Move on if you can’t move up. It’s possible there’s no room for growth at your current company, or that your boss will refuse to promote you (and even gets upset by the ask). If this happens, it’s time to get out! You don’t owe anyone loyalty but yourself. It’s understood that people won’t stay assistants forever, so you should feel completely comfortable and qualm-free about looking elsewhere to level up. There are some higher-ups who will consider it a personal affront that you dared to leave their desk, but trust us from experience – they’re not worth your time. These people will not help you down the line, and they will only hold you back. You’ve done a great job as their assistant, which was the maximum you owed them, even if they tell you otherwise. Tell your contacts you’re looking for a new role at a higher level, and adapt your materials to highlight the more advanced skills you took on in your role.
Be patient. There are more assistant roles in Hollywood than higher-level roles, and as you level up throughout your career, you’ll notice things thin out at the top. Not everyone can be CEO. It’s perfectly natural to have a longer job search when you’re looking for a more competitive position than when you were trying to get your foot in the door at whatever agency mailroom had an opening. Accept this and remain confident in your job search. If you’re strategic – targeting specific roles and specific companies, leaning into your network to generate new connections and referrals to jobs, tailoring your materials to each open position – you will get there, even if it takes a little while.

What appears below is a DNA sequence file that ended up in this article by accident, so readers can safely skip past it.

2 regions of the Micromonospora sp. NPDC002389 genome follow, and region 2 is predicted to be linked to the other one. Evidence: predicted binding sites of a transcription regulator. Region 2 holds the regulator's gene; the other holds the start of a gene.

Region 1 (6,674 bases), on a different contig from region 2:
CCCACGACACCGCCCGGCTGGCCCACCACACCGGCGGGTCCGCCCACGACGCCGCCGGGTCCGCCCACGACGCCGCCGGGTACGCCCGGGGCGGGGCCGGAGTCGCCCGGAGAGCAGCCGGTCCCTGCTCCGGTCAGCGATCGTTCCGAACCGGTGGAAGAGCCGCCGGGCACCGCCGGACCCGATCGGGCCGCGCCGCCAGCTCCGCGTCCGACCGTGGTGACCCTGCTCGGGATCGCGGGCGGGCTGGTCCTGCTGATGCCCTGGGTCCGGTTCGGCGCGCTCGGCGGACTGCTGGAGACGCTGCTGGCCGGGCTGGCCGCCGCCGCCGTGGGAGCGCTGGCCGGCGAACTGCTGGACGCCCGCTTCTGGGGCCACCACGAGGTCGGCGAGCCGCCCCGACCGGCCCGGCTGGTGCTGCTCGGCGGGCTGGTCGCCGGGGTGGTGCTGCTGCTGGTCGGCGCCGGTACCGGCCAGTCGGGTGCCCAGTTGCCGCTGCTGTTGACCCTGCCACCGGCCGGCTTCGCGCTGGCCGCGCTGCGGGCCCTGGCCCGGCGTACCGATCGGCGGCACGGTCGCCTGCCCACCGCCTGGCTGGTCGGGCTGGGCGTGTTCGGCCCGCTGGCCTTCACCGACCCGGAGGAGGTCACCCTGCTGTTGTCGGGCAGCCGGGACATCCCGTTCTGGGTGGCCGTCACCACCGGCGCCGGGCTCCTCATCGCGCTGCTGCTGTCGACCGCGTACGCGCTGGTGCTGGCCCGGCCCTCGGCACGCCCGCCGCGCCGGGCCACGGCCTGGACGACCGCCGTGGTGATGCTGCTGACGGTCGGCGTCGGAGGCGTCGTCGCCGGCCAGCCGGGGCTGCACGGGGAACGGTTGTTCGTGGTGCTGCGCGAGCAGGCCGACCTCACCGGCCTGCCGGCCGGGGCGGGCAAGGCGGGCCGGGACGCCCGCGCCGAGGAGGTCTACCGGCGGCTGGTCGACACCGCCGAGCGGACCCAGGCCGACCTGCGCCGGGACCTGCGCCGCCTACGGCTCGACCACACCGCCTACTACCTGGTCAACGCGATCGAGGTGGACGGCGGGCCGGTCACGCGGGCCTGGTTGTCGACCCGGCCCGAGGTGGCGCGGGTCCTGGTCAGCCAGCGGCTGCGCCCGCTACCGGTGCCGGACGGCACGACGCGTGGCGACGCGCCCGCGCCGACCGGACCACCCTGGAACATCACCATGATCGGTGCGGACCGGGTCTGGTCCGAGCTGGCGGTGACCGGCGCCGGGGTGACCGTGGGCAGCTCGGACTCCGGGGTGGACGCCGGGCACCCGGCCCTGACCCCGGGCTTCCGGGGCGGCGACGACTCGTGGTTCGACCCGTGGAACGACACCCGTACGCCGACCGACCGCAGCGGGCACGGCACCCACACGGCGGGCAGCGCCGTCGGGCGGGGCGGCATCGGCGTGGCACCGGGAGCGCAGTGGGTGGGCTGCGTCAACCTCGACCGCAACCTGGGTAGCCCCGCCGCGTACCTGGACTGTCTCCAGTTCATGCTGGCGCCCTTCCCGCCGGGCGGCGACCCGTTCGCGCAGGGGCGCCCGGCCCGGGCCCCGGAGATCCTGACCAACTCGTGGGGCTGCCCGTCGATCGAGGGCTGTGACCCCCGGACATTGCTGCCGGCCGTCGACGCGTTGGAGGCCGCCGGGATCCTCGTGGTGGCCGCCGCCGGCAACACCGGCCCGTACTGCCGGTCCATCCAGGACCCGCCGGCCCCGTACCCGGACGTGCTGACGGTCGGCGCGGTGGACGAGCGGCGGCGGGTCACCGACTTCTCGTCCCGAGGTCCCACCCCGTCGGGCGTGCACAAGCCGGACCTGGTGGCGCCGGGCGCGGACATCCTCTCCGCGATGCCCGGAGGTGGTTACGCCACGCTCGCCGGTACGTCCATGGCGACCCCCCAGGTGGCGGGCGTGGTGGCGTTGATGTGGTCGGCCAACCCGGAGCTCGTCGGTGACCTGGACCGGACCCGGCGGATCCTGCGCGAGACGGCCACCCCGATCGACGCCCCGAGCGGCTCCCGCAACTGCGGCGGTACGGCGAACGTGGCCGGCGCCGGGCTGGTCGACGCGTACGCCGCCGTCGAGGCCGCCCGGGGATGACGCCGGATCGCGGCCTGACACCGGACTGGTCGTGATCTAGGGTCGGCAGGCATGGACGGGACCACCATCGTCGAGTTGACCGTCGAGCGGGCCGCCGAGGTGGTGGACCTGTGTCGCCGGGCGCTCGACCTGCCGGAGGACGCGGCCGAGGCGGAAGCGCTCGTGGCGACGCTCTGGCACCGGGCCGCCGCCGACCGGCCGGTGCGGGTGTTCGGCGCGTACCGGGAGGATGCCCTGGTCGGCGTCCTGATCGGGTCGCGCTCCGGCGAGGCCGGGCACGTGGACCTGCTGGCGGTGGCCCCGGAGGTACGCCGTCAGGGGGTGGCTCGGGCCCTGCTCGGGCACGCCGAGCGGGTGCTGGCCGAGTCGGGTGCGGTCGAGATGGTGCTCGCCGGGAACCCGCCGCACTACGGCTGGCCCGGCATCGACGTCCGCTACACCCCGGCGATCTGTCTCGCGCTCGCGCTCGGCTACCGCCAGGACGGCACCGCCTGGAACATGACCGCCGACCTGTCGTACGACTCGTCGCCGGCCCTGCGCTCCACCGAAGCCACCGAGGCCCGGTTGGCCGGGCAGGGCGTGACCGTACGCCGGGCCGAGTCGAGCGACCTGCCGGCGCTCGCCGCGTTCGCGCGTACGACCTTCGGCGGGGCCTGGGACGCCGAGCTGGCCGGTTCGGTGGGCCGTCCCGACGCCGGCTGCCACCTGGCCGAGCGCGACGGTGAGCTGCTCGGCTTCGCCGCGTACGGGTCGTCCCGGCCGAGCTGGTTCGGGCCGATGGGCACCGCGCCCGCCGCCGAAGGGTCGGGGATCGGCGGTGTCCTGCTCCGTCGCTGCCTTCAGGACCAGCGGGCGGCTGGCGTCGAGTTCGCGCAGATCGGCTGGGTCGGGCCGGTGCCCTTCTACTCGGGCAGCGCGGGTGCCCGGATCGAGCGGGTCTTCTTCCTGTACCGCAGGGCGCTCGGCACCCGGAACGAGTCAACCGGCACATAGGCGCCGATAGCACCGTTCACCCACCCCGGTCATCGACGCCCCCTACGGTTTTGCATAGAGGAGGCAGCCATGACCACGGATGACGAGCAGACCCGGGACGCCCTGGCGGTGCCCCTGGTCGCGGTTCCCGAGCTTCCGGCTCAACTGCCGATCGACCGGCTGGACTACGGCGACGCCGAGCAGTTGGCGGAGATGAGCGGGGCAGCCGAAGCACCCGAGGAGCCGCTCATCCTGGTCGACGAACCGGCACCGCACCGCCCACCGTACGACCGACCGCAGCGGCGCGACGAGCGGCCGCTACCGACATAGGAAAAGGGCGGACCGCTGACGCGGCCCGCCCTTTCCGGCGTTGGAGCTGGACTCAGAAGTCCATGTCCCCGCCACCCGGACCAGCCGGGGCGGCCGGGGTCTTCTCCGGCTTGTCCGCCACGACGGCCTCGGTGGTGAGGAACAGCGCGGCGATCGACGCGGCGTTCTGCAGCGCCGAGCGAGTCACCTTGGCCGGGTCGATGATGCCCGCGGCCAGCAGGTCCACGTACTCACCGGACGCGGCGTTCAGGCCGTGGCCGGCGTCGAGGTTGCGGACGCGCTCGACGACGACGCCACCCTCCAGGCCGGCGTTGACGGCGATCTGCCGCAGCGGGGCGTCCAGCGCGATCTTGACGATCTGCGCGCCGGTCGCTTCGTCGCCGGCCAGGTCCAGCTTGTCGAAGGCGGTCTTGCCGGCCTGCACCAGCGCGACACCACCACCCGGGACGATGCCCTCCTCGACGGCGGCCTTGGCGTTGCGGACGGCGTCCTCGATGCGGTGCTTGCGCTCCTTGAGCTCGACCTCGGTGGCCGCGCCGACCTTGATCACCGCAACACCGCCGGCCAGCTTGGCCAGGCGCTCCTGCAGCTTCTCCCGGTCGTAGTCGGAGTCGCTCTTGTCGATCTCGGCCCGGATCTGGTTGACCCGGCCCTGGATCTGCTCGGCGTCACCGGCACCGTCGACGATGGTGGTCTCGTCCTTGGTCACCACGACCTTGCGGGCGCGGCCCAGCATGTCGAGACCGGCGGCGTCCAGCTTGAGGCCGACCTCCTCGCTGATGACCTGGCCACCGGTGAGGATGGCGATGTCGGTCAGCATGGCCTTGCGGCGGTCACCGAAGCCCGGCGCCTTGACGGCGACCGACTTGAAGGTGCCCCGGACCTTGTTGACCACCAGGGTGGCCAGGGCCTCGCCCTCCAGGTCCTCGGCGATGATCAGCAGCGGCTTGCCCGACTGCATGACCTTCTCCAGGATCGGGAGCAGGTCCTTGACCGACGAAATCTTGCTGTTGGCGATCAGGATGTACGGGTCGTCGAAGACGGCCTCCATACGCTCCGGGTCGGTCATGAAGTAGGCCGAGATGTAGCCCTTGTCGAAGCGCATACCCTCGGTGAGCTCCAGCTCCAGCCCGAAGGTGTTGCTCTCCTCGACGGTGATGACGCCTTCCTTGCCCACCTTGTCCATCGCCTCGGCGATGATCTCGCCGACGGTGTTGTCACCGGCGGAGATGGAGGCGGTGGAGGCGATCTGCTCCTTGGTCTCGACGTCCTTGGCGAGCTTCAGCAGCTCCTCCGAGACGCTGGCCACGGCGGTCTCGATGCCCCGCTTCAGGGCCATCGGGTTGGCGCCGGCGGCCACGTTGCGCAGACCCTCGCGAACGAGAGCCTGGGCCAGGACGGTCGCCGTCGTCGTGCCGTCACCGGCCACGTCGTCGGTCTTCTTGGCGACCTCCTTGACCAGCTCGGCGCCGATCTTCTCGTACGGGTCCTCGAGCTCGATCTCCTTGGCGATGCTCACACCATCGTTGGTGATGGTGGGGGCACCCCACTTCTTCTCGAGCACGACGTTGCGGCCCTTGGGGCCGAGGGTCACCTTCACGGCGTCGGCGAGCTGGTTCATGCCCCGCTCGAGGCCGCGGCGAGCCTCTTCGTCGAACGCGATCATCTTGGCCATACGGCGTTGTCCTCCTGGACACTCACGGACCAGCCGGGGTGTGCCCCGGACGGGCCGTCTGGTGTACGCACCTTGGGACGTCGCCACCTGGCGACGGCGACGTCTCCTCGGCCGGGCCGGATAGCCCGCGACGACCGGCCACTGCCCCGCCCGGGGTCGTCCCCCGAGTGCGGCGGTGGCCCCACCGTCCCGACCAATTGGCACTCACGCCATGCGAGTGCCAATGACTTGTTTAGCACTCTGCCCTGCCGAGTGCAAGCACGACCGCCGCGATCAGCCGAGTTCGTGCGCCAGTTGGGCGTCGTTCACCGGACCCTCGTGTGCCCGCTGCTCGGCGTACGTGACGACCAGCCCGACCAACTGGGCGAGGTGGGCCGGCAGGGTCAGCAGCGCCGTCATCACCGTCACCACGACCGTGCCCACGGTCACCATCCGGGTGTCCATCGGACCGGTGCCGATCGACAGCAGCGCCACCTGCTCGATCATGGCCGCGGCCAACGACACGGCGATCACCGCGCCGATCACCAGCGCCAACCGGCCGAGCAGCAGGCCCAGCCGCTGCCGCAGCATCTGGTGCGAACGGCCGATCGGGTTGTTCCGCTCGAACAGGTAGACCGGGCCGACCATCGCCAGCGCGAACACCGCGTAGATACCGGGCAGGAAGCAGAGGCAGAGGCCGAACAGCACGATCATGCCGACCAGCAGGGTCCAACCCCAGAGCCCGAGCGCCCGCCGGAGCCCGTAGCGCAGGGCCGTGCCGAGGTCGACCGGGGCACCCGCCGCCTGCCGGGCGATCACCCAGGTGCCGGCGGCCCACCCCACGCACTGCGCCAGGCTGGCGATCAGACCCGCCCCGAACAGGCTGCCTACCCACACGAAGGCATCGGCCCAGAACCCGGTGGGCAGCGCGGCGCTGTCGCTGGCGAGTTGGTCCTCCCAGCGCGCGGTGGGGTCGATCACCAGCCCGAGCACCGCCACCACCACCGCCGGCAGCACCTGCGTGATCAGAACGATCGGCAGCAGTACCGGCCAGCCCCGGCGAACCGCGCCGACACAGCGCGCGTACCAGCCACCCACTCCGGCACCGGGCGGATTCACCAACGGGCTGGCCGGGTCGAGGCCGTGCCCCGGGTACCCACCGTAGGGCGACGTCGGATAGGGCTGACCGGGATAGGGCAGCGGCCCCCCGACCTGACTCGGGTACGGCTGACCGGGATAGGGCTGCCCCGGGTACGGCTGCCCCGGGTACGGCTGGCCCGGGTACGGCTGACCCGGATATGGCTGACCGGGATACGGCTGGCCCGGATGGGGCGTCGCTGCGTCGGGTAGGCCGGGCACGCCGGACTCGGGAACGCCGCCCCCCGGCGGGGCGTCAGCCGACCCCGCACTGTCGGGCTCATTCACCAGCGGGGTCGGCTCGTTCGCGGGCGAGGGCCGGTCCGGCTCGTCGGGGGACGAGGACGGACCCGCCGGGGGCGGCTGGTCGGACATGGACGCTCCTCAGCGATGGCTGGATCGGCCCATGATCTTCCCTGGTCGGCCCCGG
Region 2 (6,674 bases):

You can get and do deserve your Hollywood dream job and to move beyond the desk or past PA roles. Put in the effort to be the best you can be in your current role, build on that, and take control of your career so you can make it to the next step. And we’re here to support you every step of the way.
-- Angela Silak & Cindy Kaplan
If you're a Hollywood assistant, the expectation from your boss will be that you’re “young and hungry,” with a no-task-is-too-small attitude, and that you’ll be able to meet her every need. And when asked to do menial tasks, you should be able to accomplish them without too much effort and with a positive attitude. If you scoff at a simple administrative request, you can kiss your Hollywood career goodbye—if you’re not willing to pay your dues, you’re never going to be able to move up the ladder. In fact, one of the most important things to remember about all the random things your boss asks you to do: The answer is (almost always) "yes." Do whatever you can to fulfill your boss's requests -- aside from learning tons of new things along the way, it will help you advance in your career much more quickly. You'll be trusted with bigger projects once you've proven that you're capable of accomplishing smaller tasks.